Appreciative Inquiry, semi-structured interviews and measurement instruments for general health, anxiety, depression and life satisfaction were employed. The research utilised a realistic evaluation methodology (Pawson & Tilly, 1997) to explore and develop the theories of practitioners, participants and policy makers, measuring the impact and benefit of aspects of the work that projects felt were important, gathering stakeholders, project teams and participants perspectives on arts interventions — including views on impact on health and well-being.

The research team worked with six established projects in the region across three clusters: older people, mental ill health and the built environment. Research findings evidenced reduced levels of stress, anxiety and depression across all study groups and through the Ryff Scale of Psychological Wellbeing, observed increases in levels of eudemonic well-being in those engaging with the arts. The impact on older people was significant and has informed further work. This represented a shift in research focus, from a deficit model to an assets-based approach. The data has informed further interrogation by other research institutes and in January 2013 the Royal Society of Public Health journal published an analysis by Swindells et al. Quantitative findings, statistical analysis and datasets that balance the mixed methodological approach, and all supplementary material2 are at:

The research team includes Clive Parkinson (MMU 2003 until present), Peter Senior (MMU retired in 2006), Amanda Kilroy (MMU until 2008), Charlotte Garner (MMU until 2008)

References to the research

[1] A. Kilroy, C. Parkinson et al, Towards Transformation, exploring the impact of culture, creativity and the arts on health and wellbeing, 2007 report. ISBN: 1-900756-42-0

[2] C. Parkinson et al, Invest to Save: Arts in Health Evaluation, 2008
Research Report, ISBN: 1-900756 (MMU Publication) (Awarded £385k over 3 years)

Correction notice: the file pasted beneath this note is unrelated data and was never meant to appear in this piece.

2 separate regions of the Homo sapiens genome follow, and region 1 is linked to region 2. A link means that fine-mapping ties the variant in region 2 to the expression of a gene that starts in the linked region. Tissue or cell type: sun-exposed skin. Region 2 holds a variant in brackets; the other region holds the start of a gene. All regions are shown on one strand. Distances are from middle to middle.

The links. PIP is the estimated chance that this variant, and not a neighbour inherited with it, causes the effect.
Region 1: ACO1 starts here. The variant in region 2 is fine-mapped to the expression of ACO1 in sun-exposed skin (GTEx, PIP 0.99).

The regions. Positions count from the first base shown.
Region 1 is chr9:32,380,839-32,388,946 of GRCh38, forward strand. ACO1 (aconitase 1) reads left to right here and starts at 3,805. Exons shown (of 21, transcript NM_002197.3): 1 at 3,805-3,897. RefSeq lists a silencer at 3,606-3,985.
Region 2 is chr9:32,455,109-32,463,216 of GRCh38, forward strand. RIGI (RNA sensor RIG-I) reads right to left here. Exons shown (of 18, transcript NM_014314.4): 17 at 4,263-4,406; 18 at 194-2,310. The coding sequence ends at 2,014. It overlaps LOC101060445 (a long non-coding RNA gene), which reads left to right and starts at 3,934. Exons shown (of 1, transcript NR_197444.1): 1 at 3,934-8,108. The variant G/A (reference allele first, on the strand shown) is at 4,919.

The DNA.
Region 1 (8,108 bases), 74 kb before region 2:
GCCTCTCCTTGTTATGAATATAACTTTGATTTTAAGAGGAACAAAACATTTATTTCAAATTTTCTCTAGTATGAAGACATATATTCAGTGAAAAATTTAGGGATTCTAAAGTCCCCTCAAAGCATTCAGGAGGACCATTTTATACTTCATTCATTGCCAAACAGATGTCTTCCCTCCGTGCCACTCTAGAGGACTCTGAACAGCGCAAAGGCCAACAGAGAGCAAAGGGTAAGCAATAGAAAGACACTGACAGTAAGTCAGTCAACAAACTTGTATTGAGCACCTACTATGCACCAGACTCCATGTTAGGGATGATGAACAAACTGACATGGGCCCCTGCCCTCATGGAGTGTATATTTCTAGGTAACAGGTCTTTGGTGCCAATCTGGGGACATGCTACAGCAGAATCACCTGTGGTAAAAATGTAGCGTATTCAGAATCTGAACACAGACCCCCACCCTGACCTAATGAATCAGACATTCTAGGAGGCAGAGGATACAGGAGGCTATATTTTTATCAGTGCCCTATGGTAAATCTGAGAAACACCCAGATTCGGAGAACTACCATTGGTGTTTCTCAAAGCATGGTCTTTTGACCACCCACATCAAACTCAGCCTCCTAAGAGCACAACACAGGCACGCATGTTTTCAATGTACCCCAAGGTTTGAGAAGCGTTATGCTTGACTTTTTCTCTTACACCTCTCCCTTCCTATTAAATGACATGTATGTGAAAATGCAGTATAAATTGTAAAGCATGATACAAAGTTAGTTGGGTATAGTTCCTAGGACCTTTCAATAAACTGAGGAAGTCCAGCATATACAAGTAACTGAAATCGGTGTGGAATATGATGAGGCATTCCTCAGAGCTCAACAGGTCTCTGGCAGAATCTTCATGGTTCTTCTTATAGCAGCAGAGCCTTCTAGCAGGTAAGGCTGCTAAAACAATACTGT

[3] C. Parkinson, Invest to Save: Arts in Health, Research and Development in the North West of England, (Journal Article) Australasian Journal of Arts and
Health: Vol. 1 No 1 2009, ISSN: 978-0-9805035-8-6

[4] S. Clift, C. Parkinson et al, The State of Arts and Health in England in Vol. 1 Issue 1, Arts and Health: An International Journal for Research, Policy and Practice. Routledge 2009, DOI: 10.1080/17533010802528017


[5] C. Parkinson, C.Garner, Fully Engaged and Culturally Connected, A Health and Cultural Needs Framework for Derbyshire County Primary Care NHS Trust, 2009. ISBN 1 900756 55 2 (awarded £60k over 2 years)

[6] C. Parkinson, Big Society, Arts, Health and Well-Being, Journal Article in Arts Sector, Trade Journal: Arts at the Heart, Issue 26, Autumn 2010 pages 19 - 23

Details of the impact

The Invest to Save Project (ISP) enabled Arts for Health (AfH) to build on its legacy of Hospital Arts R&D and refocus on public health, capitalising on patronage from Sam Taylor-Wood and Melvyn Bragg. The ISP featuring prominently in a Department of Health (DoH) working group report (2006) [A] commissioned by NHS Chief Executive, Sir Nigel Crisp, the subsequent DoH publication, Prospectus for Arts and Health (2007) and Arts Council England Strategy for Arts, Health and Wellbeing [B and C] These publications disseminated the research to reach a broader audience.